• Behind the Blue Lamp


A police station and Section House at Notting Hill for then T Division was erected in 1854 at a cost of £1,425 at ‪69 Ladbroke Road, on land leased for 50 years. The building boasted a reserve room, library, charge room, mess, four cells, two WCs, a urinal and ‘pits for dung and dust’.

When the current station at ‪101 Ladbroke Road was opened in 1906, the former police station was converted into married quarters and was used as such from 1907 until 1939.

Kensington and Notting Hill were amalgamated into the Kensington sub-division of F division on 20 August 1939.

Since 1959 Notting Hill has been the scene of the annual the Notting Hill Carnival, intended by Claudia Jones as a positive celebration of black culture. This event gradually increased in size to become the largest regular public order commitment for the Metropolitan Police, attracting over one million people to the streets of Notting Hill on the last Sunday and Monday of each August. Rioting after the 1976 carnival saw police officers trying to protect themselves with dustbin lids, prior to the introduction of public order shields and protective uniform and equipment.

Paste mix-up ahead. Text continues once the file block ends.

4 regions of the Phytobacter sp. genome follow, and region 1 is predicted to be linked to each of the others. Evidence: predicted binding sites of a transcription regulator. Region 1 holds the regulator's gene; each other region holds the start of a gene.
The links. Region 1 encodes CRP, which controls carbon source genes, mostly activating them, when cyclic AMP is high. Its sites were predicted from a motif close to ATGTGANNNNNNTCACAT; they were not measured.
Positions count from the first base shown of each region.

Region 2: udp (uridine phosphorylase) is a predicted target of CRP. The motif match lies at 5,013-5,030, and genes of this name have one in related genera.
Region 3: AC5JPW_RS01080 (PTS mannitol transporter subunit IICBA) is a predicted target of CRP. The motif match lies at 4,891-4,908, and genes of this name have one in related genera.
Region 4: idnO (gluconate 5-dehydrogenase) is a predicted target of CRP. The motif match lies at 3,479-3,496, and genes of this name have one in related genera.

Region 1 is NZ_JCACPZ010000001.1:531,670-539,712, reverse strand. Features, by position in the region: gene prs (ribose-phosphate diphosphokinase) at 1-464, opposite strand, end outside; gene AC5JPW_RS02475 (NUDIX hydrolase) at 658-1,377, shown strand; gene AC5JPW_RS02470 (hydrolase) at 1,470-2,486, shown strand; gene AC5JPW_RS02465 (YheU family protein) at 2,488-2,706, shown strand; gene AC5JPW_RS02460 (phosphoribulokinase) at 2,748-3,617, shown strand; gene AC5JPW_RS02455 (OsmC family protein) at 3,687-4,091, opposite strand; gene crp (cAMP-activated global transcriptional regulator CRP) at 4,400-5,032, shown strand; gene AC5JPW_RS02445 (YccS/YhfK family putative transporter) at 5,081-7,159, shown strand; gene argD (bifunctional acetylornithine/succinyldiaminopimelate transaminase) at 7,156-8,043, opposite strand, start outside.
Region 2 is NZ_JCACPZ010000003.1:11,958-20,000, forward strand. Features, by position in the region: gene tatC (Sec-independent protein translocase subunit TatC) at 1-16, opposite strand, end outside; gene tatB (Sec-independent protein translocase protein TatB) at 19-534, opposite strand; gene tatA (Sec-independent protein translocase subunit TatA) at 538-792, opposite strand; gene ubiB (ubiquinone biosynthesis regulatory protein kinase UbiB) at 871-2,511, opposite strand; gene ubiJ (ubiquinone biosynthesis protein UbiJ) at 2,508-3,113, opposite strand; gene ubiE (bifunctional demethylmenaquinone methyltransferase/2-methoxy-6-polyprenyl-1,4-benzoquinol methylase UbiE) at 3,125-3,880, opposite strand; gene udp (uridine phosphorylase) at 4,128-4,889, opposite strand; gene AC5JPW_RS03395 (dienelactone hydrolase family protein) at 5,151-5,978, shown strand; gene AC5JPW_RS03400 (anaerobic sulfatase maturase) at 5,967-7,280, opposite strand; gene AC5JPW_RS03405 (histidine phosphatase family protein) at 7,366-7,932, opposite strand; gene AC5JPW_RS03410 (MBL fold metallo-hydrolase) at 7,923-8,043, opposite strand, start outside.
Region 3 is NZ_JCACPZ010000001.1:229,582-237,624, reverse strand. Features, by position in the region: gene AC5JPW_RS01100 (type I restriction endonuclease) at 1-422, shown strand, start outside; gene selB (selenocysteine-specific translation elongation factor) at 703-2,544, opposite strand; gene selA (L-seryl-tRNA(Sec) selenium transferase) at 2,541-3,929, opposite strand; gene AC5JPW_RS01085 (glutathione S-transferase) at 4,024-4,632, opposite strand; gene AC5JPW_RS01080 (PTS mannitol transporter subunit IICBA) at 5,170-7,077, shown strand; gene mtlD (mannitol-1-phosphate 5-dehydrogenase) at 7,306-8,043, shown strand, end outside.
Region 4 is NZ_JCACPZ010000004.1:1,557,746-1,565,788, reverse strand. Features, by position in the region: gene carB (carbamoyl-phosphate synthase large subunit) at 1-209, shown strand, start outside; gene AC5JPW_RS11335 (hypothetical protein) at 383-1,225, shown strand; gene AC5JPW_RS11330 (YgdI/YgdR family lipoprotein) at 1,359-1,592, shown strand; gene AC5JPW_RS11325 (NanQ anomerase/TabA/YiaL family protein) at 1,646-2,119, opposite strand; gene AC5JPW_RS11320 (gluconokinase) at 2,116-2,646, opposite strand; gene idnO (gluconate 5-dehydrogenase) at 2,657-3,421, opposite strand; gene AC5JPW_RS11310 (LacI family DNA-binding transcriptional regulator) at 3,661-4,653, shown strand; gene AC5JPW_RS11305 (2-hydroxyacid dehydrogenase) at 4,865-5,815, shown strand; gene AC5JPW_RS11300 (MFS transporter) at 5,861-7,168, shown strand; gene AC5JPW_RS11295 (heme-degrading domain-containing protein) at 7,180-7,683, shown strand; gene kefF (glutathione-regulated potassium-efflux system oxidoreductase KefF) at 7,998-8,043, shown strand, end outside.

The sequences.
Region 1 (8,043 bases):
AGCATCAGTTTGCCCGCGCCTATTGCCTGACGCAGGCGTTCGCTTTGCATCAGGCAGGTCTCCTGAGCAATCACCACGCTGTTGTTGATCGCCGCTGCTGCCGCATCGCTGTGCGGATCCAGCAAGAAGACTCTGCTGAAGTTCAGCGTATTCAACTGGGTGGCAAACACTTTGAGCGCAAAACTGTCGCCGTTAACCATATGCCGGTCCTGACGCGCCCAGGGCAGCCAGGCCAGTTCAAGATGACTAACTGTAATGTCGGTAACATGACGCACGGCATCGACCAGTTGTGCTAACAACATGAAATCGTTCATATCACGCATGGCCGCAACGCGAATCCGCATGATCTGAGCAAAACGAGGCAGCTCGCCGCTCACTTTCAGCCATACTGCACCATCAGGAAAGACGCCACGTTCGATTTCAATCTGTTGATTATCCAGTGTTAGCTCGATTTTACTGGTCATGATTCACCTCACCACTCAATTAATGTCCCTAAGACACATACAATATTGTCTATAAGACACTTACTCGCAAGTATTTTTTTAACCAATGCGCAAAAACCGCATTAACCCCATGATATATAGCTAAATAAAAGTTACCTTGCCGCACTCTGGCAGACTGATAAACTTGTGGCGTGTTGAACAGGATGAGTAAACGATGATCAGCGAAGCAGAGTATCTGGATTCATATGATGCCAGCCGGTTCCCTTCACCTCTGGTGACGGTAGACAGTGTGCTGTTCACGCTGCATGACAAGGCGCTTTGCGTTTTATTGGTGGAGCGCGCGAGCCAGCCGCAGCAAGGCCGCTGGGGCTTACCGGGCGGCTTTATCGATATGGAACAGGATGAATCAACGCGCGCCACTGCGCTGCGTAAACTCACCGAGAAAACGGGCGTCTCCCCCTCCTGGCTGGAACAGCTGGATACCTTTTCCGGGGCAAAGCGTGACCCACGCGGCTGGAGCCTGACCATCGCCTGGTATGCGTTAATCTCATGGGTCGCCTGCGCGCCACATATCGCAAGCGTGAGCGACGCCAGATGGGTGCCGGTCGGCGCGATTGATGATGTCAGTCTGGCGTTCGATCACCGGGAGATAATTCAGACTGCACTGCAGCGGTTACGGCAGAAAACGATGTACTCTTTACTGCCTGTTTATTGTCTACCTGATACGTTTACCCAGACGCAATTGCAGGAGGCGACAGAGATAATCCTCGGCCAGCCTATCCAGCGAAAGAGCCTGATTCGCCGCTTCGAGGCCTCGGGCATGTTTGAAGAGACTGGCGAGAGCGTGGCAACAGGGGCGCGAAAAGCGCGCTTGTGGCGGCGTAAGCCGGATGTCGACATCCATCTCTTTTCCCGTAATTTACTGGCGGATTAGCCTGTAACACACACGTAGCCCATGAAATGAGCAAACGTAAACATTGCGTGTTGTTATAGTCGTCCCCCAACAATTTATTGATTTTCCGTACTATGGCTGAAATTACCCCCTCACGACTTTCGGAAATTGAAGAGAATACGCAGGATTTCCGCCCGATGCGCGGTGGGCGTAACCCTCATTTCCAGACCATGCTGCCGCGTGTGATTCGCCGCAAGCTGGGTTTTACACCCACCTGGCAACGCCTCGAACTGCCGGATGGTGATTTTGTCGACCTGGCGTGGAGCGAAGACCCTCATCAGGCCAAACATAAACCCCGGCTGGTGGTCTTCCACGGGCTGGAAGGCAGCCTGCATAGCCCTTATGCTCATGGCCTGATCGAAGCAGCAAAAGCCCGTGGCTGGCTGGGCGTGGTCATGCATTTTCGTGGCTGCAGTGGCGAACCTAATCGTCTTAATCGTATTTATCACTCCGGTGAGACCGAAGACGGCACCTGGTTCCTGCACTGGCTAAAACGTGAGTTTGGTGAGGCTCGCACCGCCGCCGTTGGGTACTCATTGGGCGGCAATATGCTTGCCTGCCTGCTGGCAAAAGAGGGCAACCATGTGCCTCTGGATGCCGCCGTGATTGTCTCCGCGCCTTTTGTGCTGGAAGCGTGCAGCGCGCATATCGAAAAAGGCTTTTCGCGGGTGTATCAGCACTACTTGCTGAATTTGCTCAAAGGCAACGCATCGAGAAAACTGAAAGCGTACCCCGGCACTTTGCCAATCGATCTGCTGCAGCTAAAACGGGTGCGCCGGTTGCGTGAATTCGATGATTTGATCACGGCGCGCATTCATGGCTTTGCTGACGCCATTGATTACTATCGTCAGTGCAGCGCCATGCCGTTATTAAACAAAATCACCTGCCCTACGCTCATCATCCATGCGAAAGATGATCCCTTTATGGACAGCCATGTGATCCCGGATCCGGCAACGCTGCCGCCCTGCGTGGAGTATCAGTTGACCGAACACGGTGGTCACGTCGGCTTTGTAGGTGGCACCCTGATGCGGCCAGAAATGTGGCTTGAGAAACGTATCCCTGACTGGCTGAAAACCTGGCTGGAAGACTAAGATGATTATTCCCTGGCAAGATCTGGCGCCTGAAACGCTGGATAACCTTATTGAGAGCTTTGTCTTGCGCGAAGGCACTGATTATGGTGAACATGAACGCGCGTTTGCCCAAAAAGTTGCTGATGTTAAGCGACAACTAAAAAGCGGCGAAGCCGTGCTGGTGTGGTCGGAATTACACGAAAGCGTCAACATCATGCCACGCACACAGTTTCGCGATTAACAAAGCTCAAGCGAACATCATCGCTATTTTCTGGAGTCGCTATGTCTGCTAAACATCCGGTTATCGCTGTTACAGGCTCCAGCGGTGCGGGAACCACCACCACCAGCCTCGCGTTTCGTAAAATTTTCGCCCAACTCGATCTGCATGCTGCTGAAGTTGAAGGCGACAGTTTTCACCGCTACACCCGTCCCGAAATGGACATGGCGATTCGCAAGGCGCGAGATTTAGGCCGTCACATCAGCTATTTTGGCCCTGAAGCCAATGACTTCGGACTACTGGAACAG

Greater control over the static sound systems, street trading, close-down times and alcohol sales have gradually made the event more manageable and attractive to sponsors. Public safety and street crime remain important issues in terms of policing the event, so that exuberant enjoyment can take place, but with some ability to control things when the need arises.

The scale of the event has long since been taken over by the Metropolitan Police as a whole rather than managed by the local Division.

Information taken from the new book BEHIND THE BLUE LAMP. Click here to learn more.

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© 2020 ADAM WOOD.
Book content ©Mango Books.